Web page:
Q&A: Hydroxychloroquine and Heart Rhythm in SLE

November 10, 2020
Katie Robinson

Patients with systemic lupus erythematous (SLE) who take hydroxychloroquine do not have any differences in their corrected QT (QTc) intervals on electrocardiogram (EKG), even if they have chronic kidney disease (CKD), according to researchers reporting at the annual meeting of the American College of Rheumatology on Monday.

Patients with systemic lupus erythematous (SLE) who take hydroxychloroquine do not have any differences in their corrected QT (QTc) intervals on electrocardiogram (EKG), even if they have chronic kidney disease (CKD), according to researchers reporting at the annual meeting of the American College of Rheumatology on Monday.

In this Q&A, co-author H. Michael Belmont, M.D., of New York University Grossman School of Medicine and co-director of NYU Lupus Center, highlights the findings of this retrospective study.

The study included 90 SLE patients who had taken at least one EKG between March 2012 and May 2020. Eight out of 75 patients who were on hydroxychloroquine had prolonged QTc intervals, and one of the 15 patients not taking the drug had a prolonged QTc interval. No significant difference was found in the mean QTc intervals based on hydroxychloroquine treatment. Meanwhile, the 23 patients with CKD did not have any significant differences in their mean QTc intervals either, whether or not they were taking hydroxychloroquine. Severe prolongation of QTc was rare in all groups and no episodes of serious tachyarrhythmia or torsades de pointes (TdP) (or, twisting of peaks) were reported.

Why was the study conducted?

Despite decades of experience with the use of hydroxychloroquine to treat SLE and rheumatoid arthritis there is little concern for malignant arrhythmia related to antimalarial effects on QTc interval as reports of torsades de points are limited to overdoses. Expanded off label use of hydroxychloroquine during the COVID-19 pandemic on the other hand raised potential concerns for cardiac toxicity although this was in a different population of more elderly patients often with co-morbidities including underlying heart disease which contrasts with, for example, lupus which is principally a disease in women of childbearing age.

Given the benefits of hydroxychloroquine in SLE and recommendation it be used as background medication for all lupus patients we wanted to determine its safety in a cohort of SLE patients managed in a faculty group practice at NYU Langone Health including in those with CKD where high drug levels potentially would have greater effects on the QTc interval.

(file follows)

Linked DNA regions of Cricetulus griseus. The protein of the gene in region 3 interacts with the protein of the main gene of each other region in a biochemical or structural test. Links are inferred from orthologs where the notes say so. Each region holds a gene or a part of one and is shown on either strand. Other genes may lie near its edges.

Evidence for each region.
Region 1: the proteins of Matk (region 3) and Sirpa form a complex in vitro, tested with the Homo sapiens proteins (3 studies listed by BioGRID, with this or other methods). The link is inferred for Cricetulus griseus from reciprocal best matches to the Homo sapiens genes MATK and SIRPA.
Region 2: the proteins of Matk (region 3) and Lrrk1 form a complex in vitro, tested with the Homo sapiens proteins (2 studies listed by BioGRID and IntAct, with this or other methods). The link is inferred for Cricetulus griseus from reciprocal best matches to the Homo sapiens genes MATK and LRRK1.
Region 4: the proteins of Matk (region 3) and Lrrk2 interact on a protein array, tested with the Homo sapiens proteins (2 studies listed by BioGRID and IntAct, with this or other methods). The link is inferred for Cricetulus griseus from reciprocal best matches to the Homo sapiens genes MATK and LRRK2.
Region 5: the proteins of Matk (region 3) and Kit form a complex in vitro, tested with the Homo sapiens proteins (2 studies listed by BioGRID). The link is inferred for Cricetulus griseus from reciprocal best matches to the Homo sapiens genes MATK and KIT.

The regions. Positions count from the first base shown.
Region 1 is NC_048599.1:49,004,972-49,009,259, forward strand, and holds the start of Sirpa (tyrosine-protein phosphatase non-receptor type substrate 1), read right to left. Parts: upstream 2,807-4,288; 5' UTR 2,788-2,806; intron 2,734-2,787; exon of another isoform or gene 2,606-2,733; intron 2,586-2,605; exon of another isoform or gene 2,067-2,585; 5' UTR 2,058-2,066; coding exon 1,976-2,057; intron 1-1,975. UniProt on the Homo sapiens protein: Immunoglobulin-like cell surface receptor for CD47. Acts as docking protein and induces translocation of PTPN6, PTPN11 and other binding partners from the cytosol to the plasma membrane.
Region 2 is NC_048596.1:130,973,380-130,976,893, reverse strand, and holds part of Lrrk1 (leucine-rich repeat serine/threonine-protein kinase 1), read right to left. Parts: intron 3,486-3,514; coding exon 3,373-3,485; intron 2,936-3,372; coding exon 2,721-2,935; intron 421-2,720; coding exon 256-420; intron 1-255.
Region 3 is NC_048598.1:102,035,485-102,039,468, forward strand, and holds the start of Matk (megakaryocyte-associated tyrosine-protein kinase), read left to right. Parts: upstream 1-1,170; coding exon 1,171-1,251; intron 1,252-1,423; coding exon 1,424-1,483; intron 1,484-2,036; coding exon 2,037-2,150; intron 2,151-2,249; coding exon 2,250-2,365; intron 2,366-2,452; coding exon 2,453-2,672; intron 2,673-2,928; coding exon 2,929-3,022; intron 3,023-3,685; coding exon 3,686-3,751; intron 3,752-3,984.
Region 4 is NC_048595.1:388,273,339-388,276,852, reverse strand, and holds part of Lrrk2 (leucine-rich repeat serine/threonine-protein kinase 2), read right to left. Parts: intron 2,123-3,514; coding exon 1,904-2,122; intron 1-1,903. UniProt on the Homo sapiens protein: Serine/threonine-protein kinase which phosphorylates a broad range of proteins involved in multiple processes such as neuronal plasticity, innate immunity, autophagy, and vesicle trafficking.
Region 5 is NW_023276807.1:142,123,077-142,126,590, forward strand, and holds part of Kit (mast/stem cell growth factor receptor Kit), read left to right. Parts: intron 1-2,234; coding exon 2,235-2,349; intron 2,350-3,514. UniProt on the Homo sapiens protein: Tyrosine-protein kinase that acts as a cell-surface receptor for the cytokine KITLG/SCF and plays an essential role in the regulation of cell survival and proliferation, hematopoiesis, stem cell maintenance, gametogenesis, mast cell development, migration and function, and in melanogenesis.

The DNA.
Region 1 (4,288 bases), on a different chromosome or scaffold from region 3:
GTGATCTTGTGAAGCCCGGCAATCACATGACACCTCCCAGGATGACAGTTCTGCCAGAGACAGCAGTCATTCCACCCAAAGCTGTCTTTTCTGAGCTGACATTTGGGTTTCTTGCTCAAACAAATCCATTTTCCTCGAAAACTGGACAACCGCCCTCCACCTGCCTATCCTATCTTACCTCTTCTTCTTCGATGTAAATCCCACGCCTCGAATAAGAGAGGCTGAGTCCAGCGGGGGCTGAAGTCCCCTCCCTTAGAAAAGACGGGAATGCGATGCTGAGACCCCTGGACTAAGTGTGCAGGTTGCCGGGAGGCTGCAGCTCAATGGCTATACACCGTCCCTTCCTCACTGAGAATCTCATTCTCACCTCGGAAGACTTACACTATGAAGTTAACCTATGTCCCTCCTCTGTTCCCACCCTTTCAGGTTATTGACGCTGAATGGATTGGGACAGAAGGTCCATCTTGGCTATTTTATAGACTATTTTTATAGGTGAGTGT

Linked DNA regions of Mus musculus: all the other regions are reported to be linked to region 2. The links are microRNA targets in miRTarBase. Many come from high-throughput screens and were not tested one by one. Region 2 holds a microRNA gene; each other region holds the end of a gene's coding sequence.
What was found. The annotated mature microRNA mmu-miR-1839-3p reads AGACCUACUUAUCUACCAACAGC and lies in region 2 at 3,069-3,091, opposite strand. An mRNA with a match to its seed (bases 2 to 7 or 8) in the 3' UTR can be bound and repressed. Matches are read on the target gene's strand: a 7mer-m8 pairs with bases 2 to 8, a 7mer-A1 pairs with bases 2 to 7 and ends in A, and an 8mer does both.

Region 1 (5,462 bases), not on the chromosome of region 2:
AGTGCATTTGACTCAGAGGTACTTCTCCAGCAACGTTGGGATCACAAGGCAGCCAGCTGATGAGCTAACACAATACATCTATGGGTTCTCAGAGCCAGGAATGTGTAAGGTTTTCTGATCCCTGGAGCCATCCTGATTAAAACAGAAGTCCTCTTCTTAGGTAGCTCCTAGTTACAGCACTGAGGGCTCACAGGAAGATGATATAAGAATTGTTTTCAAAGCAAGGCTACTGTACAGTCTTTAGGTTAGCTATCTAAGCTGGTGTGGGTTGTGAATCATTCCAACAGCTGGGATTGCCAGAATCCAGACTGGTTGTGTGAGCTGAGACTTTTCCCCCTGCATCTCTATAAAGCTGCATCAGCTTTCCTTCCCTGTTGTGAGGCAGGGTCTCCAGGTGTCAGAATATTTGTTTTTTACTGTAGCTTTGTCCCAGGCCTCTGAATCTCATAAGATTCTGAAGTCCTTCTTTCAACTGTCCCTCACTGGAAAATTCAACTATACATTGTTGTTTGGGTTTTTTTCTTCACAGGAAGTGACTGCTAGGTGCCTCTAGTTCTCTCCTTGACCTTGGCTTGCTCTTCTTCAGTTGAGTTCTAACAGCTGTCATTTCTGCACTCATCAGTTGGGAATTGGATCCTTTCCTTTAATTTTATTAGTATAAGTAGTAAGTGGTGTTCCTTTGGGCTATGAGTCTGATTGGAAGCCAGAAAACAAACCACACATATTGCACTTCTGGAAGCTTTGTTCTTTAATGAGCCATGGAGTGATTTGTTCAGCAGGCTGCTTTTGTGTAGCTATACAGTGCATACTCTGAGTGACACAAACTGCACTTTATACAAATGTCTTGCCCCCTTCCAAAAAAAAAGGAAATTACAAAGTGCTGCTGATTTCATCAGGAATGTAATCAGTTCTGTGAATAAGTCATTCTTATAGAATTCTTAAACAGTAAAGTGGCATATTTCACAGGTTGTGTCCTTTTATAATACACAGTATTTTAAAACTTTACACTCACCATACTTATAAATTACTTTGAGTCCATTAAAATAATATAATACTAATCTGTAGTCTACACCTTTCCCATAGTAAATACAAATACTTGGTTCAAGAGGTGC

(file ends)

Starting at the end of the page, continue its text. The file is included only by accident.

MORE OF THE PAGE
What were the surprises in the results?

There were no statistically greater QTc intervals in patients with SLE exposed or unexposed to hydroxychloroquine regardless of presence of CKD.

How significant are the findings?

The data is reassuring that clinically consequential effects of hydroxychloroquine on the QTc are unlikely.

What is the current practice and how could the findings possibly change this?

Current practice is to prescribe hydroxychloroquine as background medication to all lupus patients and this study should reassure prescribing providers and patients alike and avoid lack of adherence due to unnecessary concerns regarding cardiac safety.

Moreover, there are no current guideline requiring base line or serial EKGs in hydroxychloroquine treated patients and these data do not support need to obtain an EKG.

What are the takeaway points for clinicians who may be reading this article?

Continue the practice of prescribing hydroxychloroquine without concern for serious effects on QTc.

Do you have anything else to add?

Limitations include the need to study hydroxychloroquine effect on QTc intervals in patients with significant coincidental heart disease, more elderly, severe CKD and/or end-stage renal disease on hemodialysis, and in combination with other drugs that can prolong the QTc interval. Additional studies that will provide more reassurance include performing EKG prospectively before and after starting hydroxychloroquine in lupus patients as well as measuring hydroxychloroquine blood levels and determining if there is a dose response curve between levels and QTc intervals.

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REFERENCE

ABSTRACT: 1844. “Hydroxychloroquine and QTc Prolongation in a Cohort of SLE Patients.” The annual meeting of the American College of Rheumatology.11:00 AM, Monday, Nov. 9, 2020.

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